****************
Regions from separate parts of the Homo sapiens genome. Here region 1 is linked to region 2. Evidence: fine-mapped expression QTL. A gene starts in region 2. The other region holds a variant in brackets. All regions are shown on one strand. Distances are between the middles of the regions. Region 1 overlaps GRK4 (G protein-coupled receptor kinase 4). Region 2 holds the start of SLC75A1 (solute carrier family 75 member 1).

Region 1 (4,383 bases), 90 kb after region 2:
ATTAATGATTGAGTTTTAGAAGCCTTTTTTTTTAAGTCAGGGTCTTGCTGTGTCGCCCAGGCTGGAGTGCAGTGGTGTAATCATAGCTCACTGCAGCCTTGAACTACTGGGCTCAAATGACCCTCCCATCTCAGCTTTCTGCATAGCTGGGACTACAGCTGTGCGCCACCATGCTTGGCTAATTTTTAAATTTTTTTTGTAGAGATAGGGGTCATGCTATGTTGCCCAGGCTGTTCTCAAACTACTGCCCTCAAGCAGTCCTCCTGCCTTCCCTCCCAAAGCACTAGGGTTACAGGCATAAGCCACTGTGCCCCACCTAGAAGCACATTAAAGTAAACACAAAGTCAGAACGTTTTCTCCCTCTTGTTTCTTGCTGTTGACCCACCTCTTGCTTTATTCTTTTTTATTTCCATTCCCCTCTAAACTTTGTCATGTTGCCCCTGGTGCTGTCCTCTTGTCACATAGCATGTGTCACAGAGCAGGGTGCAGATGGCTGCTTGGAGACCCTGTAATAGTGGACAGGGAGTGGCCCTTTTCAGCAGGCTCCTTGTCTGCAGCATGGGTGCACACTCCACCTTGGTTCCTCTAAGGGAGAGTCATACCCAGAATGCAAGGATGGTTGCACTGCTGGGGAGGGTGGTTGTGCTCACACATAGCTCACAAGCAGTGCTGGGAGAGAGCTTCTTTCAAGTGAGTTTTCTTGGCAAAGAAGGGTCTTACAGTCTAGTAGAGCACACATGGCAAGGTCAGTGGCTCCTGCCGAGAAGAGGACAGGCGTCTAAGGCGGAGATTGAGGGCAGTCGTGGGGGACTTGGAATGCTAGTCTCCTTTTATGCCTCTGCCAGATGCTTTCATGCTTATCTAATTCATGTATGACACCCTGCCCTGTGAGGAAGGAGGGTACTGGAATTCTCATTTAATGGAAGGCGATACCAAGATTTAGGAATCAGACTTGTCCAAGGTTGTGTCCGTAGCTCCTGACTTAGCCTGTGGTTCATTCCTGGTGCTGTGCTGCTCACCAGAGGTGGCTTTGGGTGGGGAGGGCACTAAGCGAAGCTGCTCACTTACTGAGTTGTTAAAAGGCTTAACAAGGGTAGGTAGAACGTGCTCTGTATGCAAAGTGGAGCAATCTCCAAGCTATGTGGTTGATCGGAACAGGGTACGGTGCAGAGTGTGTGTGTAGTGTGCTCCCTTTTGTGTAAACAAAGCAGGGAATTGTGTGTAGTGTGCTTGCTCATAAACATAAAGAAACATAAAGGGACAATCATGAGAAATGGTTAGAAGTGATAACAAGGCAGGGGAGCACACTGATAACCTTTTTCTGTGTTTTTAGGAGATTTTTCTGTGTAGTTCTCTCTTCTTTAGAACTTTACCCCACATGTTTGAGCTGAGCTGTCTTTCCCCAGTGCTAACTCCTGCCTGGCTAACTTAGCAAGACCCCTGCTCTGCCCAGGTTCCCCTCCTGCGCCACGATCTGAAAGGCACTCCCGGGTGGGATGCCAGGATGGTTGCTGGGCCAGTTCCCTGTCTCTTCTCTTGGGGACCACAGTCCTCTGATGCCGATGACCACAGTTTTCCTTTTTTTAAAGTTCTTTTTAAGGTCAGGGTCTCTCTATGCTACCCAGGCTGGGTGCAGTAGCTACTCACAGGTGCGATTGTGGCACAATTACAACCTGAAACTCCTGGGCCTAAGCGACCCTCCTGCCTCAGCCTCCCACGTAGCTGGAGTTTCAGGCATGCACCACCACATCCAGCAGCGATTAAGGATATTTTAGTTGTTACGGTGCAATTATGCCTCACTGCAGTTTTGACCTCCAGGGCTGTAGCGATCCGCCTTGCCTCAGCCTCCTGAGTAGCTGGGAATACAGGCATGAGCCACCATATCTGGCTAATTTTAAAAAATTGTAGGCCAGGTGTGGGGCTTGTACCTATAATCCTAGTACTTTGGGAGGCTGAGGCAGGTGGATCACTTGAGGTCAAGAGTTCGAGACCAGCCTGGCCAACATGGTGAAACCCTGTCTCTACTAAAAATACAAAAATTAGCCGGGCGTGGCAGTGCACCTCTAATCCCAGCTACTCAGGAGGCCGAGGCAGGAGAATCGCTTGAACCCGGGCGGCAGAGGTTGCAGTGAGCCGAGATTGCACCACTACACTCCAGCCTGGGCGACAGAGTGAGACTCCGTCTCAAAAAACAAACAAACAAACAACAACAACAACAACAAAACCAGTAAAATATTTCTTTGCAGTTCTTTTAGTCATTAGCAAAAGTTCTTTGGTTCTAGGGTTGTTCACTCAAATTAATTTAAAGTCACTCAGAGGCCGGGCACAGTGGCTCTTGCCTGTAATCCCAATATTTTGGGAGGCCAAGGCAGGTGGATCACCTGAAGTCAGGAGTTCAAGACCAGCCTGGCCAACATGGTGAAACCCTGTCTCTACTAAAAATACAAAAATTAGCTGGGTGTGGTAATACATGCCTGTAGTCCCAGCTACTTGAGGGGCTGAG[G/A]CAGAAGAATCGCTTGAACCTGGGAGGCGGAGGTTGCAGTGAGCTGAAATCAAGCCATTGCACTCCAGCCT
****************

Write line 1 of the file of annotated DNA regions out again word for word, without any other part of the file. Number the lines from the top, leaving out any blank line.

Regions from separate parts of the Homo sapiens genome. Here region 1 is linked to region 2. Evidence: fine-mapped expression QTL. A gene starts in region 2. The other region holds a variant in brackets. All regions are shown on one strand. Distances are between the middles of the regions. Region 1 overlaps GRK4 (G protein-coupled receptor kinase 4). Region 2 holds the start of SLC75A1 (solute carrier family 75 member 1).